Much like in the Billy Joel song, “A Matter of Trust,” consumers “just recover when another belief is betrayed.” In a study done by PwC professional services network, they found that only 17% of people surveyed trust companies more today than a decade ago. After countless data breaches and other data mishandlings, consumers continue to give their personal information away to unsecured sites and networks.
Statistics on Feelings of Trust
Though it’s difficult for people not to be aware of the breaches of privacy happening all around them, they feel helpless to change the situation. Many have decided that losing personal data is inevitable in the digital age. The Millennial generation tends to be more willing to share information than the older Generations of X, Y, and Baby Boomer because they do not know a world without the internet.
A study done by two colleagues at Columbia Business School asked over 8,000 people across the age spectrum about their data sharing habits. They found that people were more likely to share their information if they would receive a product or service in return. If they were given special offers or rewards for the amount of data they shared, they were willing to share personal information.
The lack of trust is a large blow to businesses who rely on consumer data to better tailor their products to an audience. PwC found that 88% of consumers agree that their willingness to share personal information depends on how much they trust a given company. If a company can break down how and where the personal data is being used, a customer is more likely to give it away. The idea of being aware of where your data is going is an important factor in the recent GDPR lawsby the European Union.
Who Should Be in Charge?
With the United States having individual data protection lawsfor every state, it is difficult to ensure the same level of protection for everyone involved. While consumers believe that businesses should carry the lion’s share of the responsibility for protection, 80% agree there needs to be government regulation of a company’s data use.
The most sensitive data for consumers includes Social Security Numbers, health information, email content, phone calls, and their location. Though overall skeptical, PwC showed that consumers trust their data the most with hospitals and banks, with healthcare providers a close second.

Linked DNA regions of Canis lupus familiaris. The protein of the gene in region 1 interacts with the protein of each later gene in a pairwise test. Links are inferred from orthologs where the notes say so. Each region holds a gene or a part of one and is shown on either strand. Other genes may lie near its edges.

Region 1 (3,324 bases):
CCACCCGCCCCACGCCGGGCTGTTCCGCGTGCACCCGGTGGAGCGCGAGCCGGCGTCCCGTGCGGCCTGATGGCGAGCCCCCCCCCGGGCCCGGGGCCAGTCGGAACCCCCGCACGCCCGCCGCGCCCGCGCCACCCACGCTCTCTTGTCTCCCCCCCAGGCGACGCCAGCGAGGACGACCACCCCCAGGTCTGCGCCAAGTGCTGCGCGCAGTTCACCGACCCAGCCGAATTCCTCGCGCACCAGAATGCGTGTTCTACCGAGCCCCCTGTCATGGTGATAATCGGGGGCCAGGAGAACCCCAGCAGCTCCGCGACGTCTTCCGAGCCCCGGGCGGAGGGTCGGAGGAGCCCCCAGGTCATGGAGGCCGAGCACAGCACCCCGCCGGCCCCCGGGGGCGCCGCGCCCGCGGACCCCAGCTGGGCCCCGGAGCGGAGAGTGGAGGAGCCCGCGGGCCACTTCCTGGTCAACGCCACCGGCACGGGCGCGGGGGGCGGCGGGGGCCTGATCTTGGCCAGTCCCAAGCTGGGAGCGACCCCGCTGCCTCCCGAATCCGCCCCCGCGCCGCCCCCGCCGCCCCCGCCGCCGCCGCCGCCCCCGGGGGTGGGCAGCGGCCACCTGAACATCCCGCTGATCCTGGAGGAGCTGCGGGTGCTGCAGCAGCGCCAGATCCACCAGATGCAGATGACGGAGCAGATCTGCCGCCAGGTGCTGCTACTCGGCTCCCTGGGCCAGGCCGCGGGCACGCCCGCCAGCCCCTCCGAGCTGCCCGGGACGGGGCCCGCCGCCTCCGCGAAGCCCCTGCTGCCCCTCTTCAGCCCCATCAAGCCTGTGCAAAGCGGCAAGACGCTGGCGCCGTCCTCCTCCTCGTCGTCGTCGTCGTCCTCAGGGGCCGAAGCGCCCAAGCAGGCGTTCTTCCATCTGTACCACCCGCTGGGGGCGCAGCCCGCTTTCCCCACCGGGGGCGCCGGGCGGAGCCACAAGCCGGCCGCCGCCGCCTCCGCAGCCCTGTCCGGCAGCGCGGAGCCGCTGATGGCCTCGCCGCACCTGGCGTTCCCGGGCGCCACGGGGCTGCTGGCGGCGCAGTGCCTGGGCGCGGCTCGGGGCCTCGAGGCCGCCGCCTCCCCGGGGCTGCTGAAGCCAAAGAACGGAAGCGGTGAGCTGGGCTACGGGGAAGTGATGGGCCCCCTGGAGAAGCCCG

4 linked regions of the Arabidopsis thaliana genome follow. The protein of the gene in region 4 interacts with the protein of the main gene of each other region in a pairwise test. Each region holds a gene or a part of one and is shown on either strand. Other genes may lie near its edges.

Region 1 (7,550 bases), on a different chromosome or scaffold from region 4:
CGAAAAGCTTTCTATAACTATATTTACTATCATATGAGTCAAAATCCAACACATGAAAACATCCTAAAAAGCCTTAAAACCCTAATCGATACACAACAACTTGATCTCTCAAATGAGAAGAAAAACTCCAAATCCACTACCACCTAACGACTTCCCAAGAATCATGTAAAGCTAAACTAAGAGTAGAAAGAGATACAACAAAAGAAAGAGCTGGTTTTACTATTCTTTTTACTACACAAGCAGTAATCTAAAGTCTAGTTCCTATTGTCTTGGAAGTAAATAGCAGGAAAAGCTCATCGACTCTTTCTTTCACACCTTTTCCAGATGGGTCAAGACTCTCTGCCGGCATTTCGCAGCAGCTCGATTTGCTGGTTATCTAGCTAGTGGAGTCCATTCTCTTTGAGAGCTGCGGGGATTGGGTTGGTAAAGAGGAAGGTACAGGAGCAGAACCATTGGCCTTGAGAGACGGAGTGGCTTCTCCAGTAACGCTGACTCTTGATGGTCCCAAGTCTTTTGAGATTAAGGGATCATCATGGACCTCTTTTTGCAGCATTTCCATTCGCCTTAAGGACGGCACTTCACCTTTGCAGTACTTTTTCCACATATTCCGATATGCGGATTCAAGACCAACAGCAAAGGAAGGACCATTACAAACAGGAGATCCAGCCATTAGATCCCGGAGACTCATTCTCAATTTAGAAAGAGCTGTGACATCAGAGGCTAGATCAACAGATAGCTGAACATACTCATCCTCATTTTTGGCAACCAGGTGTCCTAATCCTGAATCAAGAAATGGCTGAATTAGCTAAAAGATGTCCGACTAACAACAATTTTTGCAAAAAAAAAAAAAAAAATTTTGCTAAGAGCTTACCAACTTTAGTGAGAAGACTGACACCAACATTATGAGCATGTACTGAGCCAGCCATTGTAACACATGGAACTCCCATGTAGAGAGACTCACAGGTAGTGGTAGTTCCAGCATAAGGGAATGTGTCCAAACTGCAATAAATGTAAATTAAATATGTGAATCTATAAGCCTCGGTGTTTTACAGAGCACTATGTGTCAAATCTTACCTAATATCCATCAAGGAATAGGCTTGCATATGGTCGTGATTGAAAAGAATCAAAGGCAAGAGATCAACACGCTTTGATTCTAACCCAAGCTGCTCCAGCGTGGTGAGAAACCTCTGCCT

These industries deal with this data on a daily basis, and people assume they know the risks associated with keeping such valuable information. Social media was ranked lowest for trust, but also contains more photos and lighter posts than personally identifiable information.
Types of Sharers
The Columbia Business School researchers broke down the types of sharers into four groups:
Feeling Helpless Without Control
According to the PwC study, only 10% of consumers feel they have complete control over their personal information. Yet Norton LifeLock’s latest Cyber Safety Insights Report states that 72% of consumers would not pay social networks to ensure personal information and 58% would not pay retailers to do the same.
If users were to pay for networks to secure their data, questions arise of how much and at what cost to users? To put people in control of their information, our SecureDrives offer military-grade hardware encryption and brute force anti-hacking capabilities. They are GDPR compliant and FIPS Validated to ensure complete security.
The KP model only unlocks after entering a unique PIN and the BT model is unlocked using the DataLock app on a mobile device. With only one person in charge of access, consumers can be the ultimate authority of their own information. To learn more call 1-800-875-3230.